The Quarterly Journal of Experimental Psychology vol:69 issue:4 pages:728-751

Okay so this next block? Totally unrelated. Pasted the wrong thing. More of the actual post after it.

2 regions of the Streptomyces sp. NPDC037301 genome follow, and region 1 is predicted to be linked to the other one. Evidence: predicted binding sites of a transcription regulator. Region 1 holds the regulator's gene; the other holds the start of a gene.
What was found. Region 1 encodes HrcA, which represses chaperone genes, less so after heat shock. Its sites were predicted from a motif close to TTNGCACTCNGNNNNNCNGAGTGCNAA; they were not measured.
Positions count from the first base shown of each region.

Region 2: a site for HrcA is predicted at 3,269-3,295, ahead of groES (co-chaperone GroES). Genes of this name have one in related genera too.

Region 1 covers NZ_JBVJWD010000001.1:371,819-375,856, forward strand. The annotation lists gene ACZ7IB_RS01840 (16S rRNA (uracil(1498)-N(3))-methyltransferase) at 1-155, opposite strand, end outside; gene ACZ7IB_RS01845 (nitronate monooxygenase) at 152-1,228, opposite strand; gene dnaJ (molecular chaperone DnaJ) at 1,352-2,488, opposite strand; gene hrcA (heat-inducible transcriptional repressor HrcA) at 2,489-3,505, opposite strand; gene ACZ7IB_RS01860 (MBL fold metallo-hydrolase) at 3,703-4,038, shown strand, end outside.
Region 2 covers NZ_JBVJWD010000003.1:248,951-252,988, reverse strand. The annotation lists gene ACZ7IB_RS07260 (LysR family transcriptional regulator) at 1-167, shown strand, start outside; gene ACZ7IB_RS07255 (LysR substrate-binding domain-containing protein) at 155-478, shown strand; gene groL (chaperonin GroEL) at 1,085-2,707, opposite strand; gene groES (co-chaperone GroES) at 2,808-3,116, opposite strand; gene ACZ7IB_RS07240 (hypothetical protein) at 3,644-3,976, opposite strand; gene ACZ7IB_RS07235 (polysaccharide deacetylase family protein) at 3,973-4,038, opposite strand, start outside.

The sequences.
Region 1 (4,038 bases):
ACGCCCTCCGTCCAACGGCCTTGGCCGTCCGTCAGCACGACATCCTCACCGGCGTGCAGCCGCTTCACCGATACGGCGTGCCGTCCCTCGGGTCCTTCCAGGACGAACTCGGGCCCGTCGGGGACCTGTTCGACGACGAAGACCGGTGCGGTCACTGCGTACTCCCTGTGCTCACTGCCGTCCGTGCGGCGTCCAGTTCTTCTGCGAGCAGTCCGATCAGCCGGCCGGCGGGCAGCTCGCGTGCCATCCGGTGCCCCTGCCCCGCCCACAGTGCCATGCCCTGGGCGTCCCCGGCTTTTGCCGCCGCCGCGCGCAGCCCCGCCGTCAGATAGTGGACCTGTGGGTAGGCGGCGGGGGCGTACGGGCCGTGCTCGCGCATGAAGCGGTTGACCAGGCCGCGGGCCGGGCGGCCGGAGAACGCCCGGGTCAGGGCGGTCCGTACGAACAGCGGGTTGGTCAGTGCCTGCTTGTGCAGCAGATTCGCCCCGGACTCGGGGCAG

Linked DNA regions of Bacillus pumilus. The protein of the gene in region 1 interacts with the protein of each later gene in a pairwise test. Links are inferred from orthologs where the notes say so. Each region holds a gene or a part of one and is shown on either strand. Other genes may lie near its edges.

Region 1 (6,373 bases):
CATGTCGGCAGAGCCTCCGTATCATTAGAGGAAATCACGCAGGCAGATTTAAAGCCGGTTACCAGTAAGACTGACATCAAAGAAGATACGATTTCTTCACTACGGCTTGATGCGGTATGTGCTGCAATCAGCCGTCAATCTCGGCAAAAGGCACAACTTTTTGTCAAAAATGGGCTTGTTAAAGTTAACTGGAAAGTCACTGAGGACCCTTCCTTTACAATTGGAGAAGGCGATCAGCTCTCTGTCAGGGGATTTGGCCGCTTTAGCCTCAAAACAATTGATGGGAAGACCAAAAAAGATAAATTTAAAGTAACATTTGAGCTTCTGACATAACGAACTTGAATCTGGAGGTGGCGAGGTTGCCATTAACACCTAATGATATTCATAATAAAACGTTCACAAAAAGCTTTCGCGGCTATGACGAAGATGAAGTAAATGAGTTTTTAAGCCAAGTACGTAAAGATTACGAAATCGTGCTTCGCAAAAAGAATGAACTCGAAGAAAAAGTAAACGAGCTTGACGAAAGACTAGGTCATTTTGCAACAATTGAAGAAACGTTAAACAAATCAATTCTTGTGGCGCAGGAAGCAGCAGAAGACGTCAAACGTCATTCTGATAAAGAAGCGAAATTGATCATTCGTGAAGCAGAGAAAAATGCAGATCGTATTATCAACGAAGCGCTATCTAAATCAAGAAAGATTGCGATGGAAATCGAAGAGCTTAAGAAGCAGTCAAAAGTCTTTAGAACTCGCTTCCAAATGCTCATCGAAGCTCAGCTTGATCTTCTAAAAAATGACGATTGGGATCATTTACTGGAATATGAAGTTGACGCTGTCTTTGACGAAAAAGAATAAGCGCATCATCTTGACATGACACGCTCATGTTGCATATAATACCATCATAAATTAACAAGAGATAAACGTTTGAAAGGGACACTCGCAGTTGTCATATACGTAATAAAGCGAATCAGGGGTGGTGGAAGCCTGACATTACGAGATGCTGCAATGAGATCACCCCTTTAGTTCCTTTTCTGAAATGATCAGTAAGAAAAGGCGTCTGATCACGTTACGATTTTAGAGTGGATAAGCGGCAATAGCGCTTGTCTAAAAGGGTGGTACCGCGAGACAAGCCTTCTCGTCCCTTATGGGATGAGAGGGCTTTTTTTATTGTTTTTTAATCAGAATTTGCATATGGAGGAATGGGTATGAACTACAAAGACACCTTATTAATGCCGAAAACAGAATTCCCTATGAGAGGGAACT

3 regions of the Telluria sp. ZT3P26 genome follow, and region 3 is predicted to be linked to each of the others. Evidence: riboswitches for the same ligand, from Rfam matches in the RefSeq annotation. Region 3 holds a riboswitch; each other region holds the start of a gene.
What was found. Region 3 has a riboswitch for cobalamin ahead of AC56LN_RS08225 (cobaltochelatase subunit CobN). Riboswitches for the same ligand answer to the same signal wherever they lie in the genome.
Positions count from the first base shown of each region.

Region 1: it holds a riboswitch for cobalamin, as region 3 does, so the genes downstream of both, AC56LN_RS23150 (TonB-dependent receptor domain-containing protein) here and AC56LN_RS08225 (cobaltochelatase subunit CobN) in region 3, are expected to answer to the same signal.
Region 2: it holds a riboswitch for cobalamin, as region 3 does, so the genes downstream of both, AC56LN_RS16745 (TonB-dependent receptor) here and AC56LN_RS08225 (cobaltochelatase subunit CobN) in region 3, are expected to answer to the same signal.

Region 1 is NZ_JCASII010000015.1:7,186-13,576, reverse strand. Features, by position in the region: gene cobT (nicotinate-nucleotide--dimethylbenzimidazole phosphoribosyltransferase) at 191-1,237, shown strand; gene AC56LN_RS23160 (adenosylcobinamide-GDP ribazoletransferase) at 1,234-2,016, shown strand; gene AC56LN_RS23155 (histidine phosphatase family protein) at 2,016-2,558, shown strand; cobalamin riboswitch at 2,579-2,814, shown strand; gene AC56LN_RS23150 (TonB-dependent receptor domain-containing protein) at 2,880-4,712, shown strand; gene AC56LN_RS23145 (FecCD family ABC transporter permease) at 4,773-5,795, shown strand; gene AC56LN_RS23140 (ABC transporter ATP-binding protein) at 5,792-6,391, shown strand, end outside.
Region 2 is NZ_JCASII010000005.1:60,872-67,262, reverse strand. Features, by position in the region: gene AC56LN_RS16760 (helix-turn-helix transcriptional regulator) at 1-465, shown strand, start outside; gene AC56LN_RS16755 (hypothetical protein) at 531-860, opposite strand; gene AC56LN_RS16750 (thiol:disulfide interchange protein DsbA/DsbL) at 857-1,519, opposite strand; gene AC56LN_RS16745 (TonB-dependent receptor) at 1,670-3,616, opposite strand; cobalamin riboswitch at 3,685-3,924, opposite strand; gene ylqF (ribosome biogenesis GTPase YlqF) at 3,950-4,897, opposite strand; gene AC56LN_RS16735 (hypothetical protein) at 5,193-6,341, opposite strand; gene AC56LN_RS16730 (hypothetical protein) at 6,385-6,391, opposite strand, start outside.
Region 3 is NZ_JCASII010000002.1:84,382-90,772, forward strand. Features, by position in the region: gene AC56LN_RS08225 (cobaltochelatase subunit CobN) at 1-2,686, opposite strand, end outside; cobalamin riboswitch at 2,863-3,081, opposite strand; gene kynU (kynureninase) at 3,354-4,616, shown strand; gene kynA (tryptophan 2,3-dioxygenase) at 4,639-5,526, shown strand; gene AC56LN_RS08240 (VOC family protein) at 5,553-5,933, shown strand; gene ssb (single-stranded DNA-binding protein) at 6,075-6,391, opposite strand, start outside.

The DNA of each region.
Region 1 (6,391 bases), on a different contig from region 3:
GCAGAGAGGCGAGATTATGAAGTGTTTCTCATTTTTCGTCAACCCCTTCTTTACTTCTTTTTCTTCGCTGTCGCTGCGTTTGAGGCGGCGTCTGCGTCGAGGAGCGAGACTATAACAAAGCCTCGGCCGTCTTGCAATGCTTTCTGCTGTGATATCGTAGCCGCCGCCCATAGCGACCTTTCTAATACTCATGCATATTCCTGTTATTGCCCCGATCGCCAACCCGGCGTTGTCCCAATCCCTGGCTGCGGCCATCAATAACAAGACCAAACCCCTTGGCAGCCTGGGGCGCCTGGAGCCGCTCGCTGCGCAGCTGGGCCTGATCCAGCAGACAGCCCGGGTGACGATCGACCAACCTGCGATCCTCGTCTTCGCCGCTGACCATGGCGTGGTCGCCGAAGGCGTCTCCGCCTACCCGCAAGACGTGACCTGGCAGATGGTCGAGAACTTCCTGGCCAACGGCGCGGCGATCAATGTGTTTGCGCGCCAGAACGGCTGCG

When solving a simple probabilistic problem, people tend to build an incomplete mental representation. We observe this pattern in responses to probabilistic problems over a set of premises using the conjunction, disjunction and conditional propositional connectives. The Mental Model Theory of Extensional Reasoning explains this bias towards underestimating the number of possibilities: In reckoning with different interpretations of the premises (logical rules, mental model theoretical, and specific to conditional premises, conjunction and biconditional interpretation) the Mental Model Theory accounts for the majority of observations. Different interpretations of a premise result in a build-up of mental models that are often incomplete. These mental models are processed using either an extensional strategy relying on proportions amongst models, or a conflict monitoring strategy. The consequence of considering too few possibilities is an erroneous probability estimate akin to that faced by decision makers who fail to generate and consider all alternatives, a characteristic of bounded rationality. We compare our results to the results published Johnson-Laird, Legrenzi, Girotto, Legrenzi, and Caverni (1999), and observe lower performance levels than in the original article.